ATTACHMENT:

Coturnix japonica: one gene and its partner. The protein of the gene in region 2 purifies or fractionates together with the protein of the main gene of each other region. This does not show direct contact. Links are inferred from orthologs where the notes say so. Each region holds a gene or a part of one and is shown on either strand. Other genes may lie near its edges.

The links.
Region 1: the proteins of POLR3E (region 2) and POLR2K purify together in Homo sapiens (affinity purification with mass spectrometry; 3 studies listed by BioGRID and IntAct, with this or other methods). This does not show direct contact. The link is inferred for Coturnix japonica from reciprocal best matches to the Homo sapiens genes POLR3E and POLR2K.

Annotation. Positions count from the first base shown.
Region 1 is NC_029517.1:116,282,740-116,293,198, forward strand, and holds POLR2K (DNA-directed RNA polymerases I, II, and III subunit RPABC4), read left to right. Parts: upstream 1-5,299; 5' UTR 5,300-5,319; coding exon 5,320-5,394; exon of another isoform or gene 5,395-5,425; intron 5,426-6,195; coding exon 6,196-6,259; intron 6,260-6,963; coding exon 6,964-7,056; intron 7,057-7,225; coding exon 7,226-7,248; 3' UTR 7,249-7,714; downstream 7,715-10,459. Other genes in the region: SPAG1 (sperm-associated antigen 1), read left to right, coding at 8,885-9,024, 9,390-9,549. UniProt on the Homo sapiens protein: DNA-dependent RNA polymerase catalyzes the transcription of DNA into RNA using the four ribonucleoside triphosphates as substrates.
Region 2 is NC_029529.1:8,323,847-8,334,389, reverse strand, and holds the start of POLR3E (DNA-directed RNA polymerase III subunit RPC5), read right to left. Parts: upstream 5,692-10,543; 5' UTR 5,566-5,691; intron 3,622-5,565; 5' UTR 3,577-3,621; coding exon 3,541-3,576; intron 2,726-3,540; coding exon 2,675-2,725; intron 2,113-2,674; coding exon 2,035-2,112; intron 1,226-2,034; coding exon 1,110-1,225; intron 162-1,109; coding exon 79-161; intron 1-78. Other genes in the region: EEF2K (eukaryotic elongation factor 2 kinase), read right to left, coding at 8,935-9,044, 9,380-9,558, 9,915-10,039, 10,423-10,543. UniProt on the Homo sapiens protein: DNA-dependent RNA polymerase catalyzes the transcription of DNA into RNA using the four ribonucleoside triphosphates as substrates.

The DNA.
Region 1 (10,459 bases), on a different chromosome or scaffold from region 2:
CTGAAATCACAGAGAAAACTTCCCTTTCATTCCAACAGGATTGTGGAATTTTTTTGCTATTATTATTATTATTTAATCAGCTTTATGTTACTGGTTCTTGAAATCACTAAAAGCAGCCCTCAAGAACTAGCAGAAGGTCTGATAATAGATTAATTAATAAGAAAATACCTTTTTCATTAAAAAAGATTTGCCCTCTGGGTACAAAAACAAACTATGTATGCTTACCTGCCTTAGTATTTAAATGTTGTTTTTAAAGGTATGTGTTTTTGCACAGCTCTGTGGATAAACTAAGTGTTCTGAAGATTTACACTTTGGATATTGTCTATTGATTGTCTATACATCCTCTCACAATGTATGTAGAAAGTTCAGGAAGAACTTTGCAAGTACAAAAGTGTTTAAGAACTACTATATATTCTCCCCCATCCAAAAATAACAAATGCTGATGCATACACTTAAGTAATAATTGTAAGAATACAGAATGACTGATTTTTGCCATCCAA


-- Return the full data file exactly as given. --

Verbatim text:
Coturnix japonica: one gene and its partner. The protein of the gene in region 2 purifies or fractionates together with the protein of the main gene of each other region. This does not show direct contact. Links are inferred from orthologs where the notes say so. Each region holds a gene or a part of one and is shown on either strand. Other genes may lie near its edges.

The links.
Region 1: the proteins of POLR3E (region 2) and POLR2K purify together in Homo sapiens (affinity purification with mass spectrometry; 3 studies listed by BioGRID and IntAct, with this or other methods). This does not show direct contact. The link is inferred for Coturnix japonica from reciprocal best matches to the Homo sapiens genes POLR3E and POLR2K.

Annotation. Positions count from the first base shown.
Region 1 is NC_029517.1:116,282,740-116,293,198, forward strand, and holds POLR2K (DNA-directed RNA polymerases I, II, and III subunit RPABC4), read left to right. Parts: upstream 1-5,299; 5' UTR 5,300-5,319; coding exon 5,320-5,394; exon of another isoform or gene 5,395-5,425; intron 5,426-6,195; coding exon 6,196-6,259; intron 6,260-6,963; coding exon 6,964-7,056; intron 7,057-7,225; coding exon 7,226-7,248; 3' UTR 7,249-7,714; downstream 7,715-10,459. Other genes in the region: SPAG1 (sperm-associated antigen 1), read left to right, coding at 8,885-9,024, 9,390-9,549. UniProt on the Homo sapiens protein: DNA-dependent RNA polymerase catalyzes the transcription of DNA into RNA using the four ribonucleoside triphosphates as substrates.
Region 2 is NC_029529.1:8,323,847-8,334,389, reverse strand, and holds the start of POLR3E (DNA-directed RNA polymerase III subunit RPC5), read right to left. Parts: upstream 5,692-10,543; 5' UTR 5,566-5,691; intron 3,622-5,565; 5' UTR 3,577-3,621; coding exon 3,541-3,576; intron 2,726-3,540; coding exon 2,675-2,725; intron 2,113-2,674; coding exon 2,035-2,112; intron 1,226-2,034; coding exon 1,110-1,225; intron 162-1,109; coding exon 79-161; intron 1-78. Other genes in the region: EEF2K (eukaryotic elongation factor 2 kinase), read right to left, coding at 8,935-9,044, 9,380-9,558, 9,915-10,039, 10,423-10,543. UniProt on the Homo sapiens protein: DNA-dependent RNA polymerase catalyzes the transcription of DNA into RNA using the four ribonucleoside triphosphates as substrates.

The DNA.
Region 1 (10,459 bases), on a different chromosome or scaffold from region 2:
CTGAAATCACAGAGAAAACTTCCCTTTCATTCCAACAGGATTGTGGAATTTTTTTGCTATTATTATTATTATTTAATCAGCTTTATGTTACTGGTTCTTGAAATCACTAAAAGCAGCCCTCAAGAACTAGCAGAAGGTCTGATAATAGATTAATTAATAAGAAAATACCTTTTTCATTAAAAAAGATTTGCCCTCTGGGTACAAAAACAAACTATGTATGCTTACCTGCCTTAGTATTTAAATGTTGTTTTTAAAGGTATGTGTTTTTGCACAGCTCTGTGGATAAACTAAGTGTTCTGAAGATTTACACTTTGGATATTGTCTATTGATTGTCTATACATCCTCTCACAATGTATGTAGAAAGTTCAGGAAGAACTTTGCAAGTACAAAAGTGTTTAAGAACTACTATATATTCTCCCCCATCCAAAAATAACAAATGCTGATGCATACACTTAAGTAATAATTGTAAGAATACAGAATGACTGATTTTTGCCATCCAA